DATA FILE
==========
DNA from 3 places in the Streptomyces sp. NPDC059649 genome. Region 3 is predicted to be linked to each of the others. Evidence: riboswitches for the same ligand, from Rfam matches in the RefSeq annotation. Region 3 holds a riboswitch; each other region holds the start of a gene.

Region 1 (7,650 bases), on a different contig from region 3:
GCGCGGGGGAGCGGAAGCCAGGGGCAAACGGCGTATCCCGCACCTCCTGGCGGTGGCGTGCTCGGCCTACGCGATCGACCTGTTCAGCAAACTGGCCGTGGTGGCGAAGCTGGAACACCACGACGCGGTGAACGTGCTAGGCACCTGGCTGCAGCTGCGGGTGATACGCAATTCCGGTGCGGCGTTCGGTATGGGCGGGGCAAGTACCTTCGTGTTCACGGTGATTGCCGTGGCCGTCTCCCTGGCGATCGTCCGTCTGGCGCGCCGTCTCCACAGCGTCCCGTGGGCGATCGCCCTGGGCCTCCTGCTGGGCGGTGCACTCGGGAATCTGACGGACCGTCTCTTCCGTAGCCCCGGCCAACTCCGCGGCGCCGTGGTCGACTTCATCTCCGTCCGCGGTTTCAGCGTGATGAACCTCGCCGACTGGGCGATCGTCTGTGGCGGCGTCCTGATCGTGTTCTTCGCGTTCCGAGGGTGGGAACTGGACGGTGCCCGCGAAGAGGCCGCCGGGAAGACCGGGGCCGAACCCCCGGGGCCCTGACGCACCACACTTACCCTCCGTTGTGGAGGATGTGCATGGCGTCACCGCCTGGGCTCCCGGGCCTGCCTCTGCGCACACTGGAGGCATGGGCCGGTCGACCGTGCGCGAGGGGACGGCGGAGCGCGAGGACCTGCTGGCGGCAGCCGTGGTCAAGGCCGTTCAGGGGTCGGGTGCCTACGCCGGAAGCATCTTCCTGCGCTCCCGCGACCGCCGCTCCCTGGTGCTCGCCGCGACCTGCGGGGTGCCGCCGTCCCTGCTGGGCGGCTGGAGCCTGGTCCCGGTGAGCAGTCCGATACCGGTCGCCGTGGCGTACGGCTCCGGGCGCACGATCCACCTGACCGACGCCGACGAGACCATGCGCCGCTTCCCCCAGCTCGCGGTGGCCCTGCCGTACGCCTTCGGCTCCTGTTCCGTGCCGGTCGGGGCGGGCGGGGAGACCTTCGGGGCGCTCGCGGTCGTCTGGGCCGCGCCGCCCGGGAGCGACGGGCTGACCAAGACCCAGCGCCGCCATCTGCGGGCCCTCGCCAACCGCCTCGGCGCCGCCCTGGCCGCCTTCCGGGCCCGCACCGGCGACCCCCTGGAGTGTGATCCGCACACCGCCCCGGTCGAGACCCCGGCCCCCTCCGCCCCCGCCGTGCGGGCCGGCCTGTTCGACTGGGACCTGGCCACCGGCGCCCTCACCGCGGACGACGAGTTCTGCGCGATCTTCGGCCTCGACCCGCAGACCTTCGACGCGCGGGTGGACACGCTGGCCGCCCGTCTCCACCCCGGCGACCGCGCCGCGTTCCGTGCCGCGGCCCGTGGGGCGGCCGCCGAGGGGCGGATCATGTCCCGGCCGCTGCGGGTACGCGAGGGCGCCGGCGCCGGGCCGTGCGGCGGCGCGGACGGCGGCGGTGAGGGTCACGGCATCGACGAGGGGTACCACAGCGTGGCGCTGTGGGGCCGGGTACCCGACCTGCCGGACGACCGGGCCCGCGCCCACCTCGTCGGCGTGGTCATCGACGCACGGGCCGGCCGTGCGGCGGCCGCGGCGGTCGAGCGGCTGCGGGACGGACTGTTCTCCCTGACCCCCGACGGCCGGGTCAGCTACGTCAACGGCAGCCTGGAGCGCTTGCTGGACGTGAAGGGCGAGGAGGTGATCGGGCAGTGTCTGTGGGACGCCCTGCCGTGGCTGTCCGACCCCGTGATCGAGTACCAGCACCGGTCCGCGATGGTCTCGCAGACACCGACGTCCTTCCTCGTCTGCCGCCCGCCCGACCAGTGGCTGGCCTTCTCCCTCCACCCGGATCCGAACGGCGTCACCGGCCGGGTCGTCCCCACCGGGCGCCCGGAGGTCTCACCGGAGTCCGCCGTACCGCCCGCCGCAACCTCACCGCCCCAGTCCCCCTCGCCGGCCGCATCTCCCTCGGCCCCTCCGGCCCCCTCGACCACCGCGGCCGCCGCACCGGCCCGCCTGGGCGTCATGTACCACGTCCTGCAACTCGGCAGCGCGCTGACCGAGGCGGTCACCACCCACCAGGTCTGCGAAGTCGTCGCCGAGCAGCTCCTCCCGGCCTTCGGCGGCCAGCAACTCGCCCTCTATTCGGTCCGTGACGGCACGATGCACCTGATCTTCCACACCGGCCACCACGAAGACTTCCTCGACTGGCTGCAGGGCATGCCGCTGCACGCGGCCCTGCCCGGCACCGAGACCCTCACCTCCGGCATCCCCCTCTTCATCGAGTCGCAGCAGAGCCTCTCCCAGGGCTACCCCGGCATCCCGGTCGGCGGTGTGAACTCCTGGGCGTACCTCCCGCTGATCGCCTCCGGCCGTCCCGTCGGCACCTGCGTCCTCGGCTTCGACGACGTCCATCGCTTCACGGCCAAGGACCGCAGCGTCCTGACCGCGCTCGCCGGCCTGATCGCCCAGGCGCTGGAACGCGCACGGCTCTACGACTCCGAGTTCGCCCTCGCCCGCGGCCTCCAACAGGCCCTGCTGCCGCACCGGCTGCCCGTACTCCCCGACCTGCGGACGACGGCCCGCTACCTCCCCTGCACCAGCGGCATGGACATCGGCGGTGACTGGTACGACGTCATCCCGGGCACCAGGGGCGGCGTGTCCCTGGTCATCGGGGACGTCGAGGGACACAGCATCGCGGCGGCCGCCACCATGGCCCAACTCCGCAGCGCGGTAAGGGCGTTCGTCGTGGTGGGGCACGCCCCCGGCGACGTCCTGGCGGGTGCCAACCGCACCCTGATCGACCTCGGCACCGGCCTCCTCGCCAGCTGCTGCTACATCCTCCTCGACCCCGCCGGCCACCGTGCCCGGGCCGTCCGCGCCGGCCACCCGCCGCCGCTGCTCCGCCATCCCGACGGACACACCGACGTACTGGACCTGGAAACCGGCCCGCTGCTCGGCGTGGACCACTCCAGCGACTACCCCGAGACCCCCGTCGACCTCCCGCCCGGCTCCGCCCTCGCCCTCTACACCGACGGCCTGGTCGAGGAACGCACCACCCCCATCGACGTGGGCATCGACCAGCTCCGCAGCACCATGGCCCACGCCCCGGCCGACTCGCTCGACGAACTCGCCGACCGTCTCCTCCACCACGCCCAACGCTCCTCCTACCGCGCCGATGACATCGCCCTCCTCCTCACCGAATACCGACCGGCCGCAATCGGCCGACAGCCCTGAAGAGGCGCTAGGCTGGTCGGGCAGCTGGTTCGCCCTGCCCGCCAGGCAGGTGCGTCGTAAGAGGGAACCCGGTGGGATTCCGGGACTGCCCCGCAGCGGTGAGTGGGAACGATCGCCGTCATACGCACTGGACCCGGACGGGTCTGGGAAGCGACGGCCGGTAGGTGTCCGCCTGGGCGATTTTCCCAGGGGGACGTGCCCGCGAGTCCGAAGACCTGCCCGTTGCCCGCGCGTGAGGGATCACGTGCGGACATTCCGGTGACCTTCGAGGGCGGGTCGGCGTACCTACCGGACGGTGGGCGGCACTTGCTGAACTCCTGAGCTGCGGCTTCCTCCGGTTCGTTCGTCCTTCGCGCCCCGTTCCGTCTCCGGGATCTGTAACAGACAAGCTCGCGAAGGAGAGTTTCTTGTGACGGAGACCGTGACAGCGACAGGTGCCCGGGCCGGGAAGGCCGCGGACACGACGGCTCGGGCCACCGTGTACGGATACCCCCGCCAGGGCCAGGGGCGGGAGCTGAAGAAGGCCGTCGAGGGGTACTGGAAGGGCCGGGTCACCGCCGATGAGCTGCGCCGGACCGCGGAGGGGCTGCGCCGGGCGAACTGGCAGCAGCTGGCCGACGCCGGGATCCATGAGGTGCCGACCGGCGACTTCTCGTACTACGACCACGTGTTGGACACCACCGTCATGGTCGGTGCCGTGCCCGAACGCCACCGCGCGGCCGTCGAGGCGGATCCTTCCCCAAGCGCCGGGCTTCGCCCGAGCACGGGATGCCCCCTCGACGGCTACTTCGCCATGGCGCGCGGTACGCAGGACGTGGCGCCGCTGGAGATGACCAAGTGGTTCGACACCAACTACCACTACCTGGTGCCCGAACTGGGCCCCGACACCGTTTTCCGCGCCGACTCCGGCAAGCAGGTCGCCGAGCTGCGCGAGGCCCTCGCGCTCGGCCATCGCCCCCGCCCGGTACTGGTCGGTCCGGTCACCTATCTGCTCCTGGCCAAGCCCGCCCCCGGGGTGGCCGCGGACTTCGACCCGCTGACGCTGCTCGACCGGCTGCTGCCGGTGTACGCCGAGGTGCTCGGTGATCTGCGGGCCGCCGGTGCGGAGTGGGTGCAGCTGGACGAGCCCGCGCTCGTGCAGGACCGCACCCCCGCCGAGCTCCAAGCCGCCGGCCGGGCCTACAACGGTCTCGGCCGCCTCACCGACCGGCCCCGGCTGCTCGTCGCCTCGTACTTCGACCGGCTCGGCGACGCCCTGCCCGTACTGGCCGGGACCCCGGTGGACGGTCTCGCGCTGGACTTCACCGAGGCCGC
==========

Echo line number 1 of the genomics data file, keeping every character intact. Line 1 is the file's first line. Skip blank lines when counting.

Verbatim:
DNA from 3 places in the Streptomyces sp. NPDC059649 genome. Region 3 is predicted to be linked to each of the others. Evidence: riboswitches for the same ligand, from Rfam matches in the RefSeq annotation. Region 3 holds a riboswitch; each other region holds the start of a gene.